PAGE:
New polling shows strong public support for an immigration route to enable international recruitment into social care. We look at the potential impact of the UK’s post-Brexit immigration system on the adult social care workforce in England.
When freedom of movement between the EU and the UK ends in January 2021, the government’s new ‘points-based’ immigration system will come into force. Under current proposals, the vast majority of adult social care roles will not qualify for a work visa. This won’t change much for people outside the EEA, but it will be far harder to recruit people from Europe to fill vacancies in the already struggling sector.
Social care in England is suffering from wide-ranging workforce problems. Last year, vacancies reached 122,000, with around 1,100 people leaving their job each day. And more staff are needed to meet growing demand. The impact of coronavirus (COVID-19) on social care recruitment and retention is uncertain. Vacancy rates fell during the first half of this year and the recession’s impact on the labour market may ease domestic recruitment. But we don’t know how long people who join the sector will stay. The pandemic has piled pressure on the existing workforce and may further increase demand for social care.
How might the new immigration system impact adult social care?
Earlier this year, when asked about the impact of Brexit on home care, a panel of experts, responded that a decline in EU migration was the biggest risk to the home care workforce. Around 17% of adult social care roles in England are carried out by non-British nationals. EU workers have made up a growing proportion of this total in recent years and are an important part of the workforce. The proportion of social care roles in England carried out by EU workers rose from 5% in 2012/13 to 8% in 2018/19 – possibly partly because of increased restrictions on non-EEA migration since 2010. Some regions, such as London, are particularly reliant on EU staff.
People already working in social care in England and the rest of the UK can stay. But come January, those looking to move from abroad to join the workforce are unlikely to meet the new immigration requirements. The main way of accruing enough ‘points’ to get a work visa is to speak English, have a job offer at A-level equivalent or above, and earn £25,600 per year. The overwhelming majority of social care jobs do not meet these last two criteria – in 2019, nearly 90% of social care salaries were below the 'real' living wage. The alternative, if you earn a minimum of £20,480, is to get points with a PhD (unlikely in this sector) or a role on the ‘shortage occupation list’ (to which only senior care workers can be added). For the minority of qualifying roles, the new system means additional fees for migrants and cash-strapped providers. International recruitment in social care will be severely limited.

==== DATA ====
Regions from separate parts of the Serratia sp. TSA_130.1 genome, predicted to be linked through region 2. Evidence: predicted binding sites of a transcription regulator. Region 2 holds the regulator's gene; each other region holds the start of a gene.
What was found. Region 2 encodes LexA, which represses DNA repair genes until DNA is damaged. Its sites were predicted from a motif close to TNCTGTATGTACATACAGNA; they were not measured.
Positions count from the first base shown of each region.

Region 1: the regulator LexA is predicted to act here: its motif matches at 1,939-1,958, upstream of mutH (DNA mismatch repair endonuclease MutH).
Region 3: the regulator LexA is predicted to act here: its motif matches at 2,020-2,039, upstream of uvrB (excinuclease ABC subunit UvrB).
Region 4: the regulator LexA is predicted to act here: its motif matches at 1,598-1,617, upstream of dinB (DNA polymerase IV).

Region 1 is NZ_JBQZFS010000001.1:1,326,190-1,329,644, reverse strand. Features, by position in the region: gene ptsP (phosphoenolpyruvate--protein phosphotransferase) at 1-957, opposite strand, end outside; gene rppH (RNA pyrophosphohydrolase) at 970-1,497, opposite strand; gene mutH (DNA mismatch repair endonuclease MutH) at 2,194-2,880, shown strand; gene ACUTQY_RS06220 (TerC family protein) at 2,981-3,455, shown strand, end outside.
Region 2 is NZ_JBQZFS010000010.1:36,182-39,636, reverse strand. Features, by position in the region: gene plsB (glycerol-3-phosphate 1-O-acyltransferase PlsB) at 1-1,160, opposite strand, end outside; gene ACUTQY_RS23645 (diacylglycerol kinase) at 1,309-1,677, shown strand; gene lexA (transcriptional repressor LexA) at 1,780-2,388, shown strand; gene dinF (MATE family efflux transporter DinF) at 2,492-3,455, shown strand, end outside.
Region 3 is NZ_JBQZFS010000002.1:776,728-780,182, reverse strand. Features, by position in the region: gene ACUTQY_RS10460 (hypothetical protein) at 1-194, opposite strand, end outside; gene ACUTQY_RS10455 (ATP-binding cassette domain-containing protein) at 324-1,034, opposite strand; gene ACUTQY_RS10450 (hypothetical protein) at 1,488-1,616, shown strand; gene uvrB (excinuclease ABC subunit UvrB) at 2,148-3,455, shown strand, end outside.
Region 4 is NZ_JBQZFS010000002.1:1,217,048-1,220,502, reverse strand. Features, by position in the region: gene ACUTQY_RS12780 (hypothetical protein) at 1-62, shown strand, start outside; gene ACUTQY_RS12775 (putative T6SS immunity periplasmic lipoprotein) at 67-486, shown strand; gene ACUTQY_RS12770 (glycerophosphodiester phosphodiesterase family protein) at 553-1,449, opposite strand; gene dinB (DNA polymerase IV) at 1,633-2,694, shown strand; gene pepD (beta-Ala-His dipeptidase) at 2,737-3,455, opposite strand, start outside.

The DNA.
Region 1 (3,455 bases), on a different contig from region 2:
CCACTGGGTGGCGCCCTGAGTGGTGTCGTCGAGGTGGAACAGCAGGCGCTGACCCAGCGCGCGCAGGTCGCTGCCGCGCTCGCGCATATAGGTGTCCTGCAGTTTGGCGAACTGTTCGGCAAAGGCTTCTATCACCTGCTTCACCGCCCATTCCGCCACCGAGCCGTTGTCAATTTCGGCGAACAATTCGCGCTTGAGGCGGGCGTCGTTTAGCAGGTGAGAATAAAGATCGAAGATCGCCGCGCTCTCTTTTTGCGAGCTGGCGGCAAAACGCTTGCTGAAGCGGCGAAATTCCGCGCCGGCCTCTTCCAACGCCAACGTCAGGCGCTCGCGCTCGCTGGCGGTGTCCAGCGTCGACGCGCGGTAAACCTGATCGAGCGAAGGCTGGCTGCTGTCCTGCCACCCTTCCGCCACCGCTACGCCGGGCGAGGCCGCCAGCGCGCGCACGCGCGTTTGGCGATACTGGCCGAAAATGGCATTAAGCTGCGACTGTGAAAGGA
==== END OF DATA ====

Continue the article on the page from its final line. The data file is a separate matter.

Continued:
The latest policy statement on the system rebranded the government’s ‘NHS visa’ as a ‘Health and Care Visa’. But the visa still excludes virtually all social care roles, including care workers and home carers. In May, Boris Johnson promised to exempt all migrant health and care workers from paying the Immigration Health Surcharge to use the NHS. But the government has since updated that care workers will still have to pay the surcharge, although they will be eligible for reimbursement. By contrast, many NHS staff will benefit from an upfront exemption. Current immigration policy plans risk exacerbating existing pressures and uncertainty in adult social care.